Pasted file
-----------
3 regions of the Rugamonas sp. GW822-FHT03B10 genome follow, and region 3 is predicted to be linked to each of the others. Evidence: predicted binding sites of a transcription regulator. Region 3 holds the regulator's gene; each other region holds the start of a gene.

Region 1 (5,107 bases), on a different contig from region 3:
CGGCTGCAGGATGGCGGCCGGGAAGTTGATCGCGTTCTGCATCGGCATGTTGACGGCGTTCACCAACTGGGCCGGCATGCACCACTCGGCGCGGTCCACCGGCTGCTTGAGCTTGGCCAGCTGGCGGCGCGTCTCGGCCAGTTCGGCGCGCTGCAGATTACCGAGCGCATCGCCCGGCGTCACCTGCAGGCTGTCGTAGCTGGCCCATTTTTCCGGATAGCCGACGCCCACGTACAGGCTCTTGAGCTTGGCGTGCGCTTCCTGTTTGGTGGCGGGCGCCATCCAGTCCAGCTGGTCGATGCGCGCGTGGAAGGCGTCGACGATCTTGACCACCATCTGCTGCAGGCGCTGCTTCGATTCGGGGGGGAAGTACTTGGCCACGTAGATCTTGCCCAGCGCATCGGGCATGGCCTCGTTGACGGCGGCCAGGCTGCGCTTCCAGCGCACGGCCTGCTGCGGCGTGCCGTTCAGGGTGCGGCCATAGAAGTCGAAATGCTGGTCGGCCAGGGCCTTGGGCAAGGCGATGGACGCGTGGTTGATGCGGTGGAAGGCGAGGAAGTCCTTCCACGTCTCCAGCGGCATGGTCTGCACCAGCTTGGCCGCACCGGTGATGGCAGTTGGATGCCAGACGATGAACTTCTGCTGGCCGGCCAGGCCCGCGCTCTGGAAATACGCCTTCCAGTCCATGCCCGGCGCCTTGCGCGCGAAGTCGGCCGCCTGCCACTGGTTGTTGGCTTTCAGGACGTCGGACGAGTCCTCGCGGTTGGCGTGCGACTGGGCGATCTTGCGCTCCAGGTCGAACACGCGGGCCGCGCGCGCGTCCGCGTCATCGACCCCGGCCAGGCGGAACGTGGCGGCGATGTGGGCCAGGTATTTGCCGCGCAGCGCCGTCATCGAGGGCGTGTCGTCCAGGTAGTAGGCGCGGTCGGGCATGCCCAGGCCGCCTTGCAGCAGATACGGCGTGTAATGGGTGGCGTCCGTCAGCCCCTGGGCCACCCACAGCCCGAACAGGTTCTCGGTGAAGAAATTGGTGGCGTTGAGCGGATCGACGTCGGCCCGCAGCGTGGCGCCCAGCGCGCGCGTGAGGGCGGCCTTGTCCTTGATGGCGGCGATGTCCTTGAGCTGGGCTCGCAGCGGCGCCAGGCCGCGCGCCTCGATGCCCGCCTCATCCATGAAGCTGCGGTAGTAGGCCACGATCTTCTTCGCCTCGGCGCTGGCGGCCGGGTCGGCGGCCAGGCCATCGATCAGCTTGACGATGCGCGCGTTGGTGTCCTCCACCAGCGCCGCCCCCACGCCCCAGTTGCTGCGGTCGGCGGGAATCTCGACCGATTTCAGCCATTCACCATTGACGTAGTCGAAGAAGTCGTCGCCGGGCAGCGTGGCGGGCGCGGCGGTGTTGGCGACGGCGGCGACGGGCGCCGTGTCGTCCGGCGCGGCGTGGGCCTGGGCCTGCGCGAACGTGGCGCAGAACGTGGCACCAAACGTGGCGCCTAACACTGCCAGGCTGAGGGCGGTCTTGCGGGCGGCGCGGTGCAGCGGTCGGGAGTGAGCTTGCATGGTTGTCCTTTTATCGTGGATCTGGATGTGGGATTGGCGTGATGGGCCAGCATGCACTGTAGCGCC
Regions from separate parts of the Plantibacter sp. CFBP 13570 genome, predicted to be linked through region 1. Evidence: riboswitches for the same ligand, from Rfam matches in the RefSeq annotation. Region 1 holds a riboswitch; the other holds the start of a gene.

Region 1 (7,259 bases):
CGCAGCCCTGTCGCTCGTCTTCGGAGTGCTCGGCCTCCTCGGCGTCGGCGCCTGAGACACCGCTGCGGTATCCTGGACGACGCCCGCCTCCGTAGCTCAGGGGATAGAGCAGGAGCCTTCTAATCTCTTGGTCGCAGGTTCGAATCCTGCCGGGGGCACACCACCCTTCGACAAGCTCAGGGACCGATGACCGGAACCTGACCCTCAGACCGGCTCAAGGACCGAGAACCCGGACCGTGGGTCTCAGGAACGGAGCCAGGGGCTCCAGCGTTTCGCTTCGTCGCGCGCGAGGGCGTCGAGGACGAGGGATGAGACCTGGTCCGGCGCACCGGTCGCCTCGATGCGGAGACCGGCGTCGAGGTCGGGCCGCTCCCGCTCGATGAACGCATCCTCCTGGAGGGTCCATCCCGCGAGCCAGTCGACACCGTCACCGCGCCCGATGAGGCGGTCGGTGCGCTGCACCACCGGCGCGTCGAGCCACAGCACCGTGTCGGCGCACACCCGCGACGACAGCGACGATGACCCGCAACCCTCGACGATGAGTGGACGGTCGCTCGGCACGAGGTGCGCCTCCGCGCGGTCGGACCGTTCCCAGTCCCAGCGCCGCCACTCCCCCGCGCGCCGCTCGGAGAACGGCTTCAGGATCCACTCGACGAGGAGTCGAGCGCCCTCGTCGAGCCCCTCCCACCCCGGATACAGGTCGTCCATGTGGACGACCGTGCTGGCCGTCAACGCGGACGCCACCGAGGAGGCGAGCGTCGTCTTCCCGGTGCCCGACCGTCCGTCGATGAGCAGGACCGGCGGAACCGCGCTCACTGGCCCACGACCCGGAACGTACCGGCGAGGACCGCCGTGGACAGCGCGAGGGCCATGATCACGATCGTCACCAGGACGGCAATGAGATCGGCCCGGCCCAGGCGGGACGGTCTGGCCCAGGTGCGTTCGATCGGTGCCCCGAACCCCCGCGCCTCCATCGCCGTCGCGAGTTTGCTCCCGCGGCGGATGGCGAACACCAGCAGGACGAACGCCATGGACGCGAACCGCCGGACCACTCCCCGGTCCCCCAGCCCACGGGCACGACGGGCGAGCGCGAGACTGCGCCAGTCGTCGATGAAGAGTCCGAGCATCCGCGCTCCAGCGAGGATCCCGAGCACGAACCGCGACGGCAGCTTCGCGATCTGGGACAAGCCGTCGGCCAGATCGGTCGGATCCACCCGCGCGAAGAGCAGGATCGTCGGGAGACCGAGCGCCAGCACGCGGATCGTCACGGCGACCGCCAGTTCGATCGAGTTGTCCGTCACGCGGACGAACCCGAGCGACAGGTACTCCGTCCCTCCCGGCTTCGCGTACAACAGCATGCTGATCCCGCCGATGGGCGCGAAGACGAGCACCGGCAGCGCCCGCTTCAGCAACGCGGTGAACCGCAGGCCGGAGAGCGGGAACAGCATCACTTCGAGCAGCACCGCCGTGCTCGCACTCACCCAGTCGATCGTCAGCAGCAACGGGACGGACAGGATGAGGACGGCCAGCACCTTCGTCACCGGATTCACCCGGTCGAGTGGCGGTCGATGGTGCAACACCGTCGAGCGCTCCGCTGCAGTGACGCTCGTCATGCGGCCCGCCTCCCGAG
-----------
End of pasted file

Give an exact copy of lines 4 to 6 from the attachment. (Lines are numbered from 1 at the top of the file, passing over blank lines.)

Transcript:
Regions from separate parts of the Plantibacter sp. CFBP 13570 genome, predicted to be linked through region 1. Evidence: riboswitches for the same ligand, from Rfam matches in the RefSeq annotation. Region 1 holds a riboswitch; the other holds the start of a gene.

Region 1 (7,259 bases):
CGCAGCCCTGTCGCTCGTCTTCGGAGTGCTCGGCCTCCTCGGCGTCGGCGCCTGAGACACCGCTGCGGTATCCTGGACGACGCCCGCCTCCGTAGCTCAGGGGATAGAGCAGGAGCCTTCTAATCTCTTGGTCGCAGGTTCGAATCCTGCCGGGGGCACACCACCCTTCGACAAGCTCAGGGACCGATGACCGGAACCTGACCCTCAGACCGGCTCAAGGACCGAGAACCCGGACCGTGGGTCTCAGGAACGGAGCCAGGGGCTCCAGCGTTTCGCTTCGTCGCGCGCGAGGGCGTCGAGGACGAGGGATGAGACCTGGTCCGGCGCACCGGTCGCCTCGATGCGGAGACCGGCGTCGAGGTCGGGCCGCTCCCGCTCGATGAACGCATCCTCCTGGAGGGTCCATCCCGCGAGCCAGTCGACACCGTCACCGCGCCCGATGAGGCGGTCGGTGCGCTGCACCACCGGCGCGTCGAGCCACAGCACCGTGTCGGCGCACACCCGCGACGACAGCGACGATGACCCGCAACCCTCGACGATGAGTGGACGGTCGCTCGGCACGAGGTGCGCCTCCGCGCGGTCGGACCGTTCCCAGTCCCAGCGCCGCCACTCCCCCGCGCGCCGCTCGGAGAACGGCTTCAGGATCCACTCGACGAGGAGTCGAGCGCCCTCGTCGAGCCCCTCCCACCCCGGATACAGGTCGTCCATGTGGACGACCGTGCTGGCCGTCAACGCGGACGCCACCGAGGAGGCGAGCGTCGTCTTCCCGGTGCCCGACCGTCCGTCGATGAGCAGGACCGGCGGAACCGCGCTCACTGGCCCACGACCCGGAACGTACCGGCGAGGACCGCCGTGGACAGCGCGAGGGCCATGATCACGATCGTCACCAGGACGGCAATGAGATCGGCCCGGCCCAGGCGGGACGGTCTGGCCCAGGTGCGTTCGATCGGTGCCCCGAACCCCCGCGCCTCCATCGCCGTCGCGAGTTTGCTCCCGCGGCGGATGGCGAACACCAGCAGGACGAACGCCATGGACGCGAACCGCCGGACCACTCCCCGGTCCCCCAGCCCACGGGCACGACGGGCGAGCGCGAGACTGCGCCAGTCGTCGATGAAGAGTCCGAGCATCCGCGCTCCAGCGAGGATCCCGAGCACGAACCGCGACGGCAGCTTCGCGATCTGGGACAAGCCGTCGGCCAGATCGGTCGGATCCACCCGCGCGAAGAGCAGGATCGTCGGGAGACCGAGCGCCAGCACGCGGATCGTCACGGCGACCGCCAGTTCGATCGAGTTGTCCGTCACGCGGACGAACCCGAGCGACAGGTACTCCGTCCCTCCCGGCTTCGCGTACAACAGCATGCTGATCCCGCCGATGGGCGCGAAGACGAGCACCGGCAGCGCCCGCTTCAGCAACGCGGTGAACCGCAGGCCGGAGAGCGGGAACAGCATCACTTCGAGCAGCACCGCCGTGCTCGCACTCACCCAGTCGATCGTCAGCAGCAACGGGACGGACAGGATGAGGACGGCCAGCACCTTCGTCACCGGATTCACCCGGTCGAGTGGCGGTCGATGGTGCAACACCGTCGAGCGCTCCGCTGCAGTGACGCTCGTCATGCGGCCCGCCTCCCGAG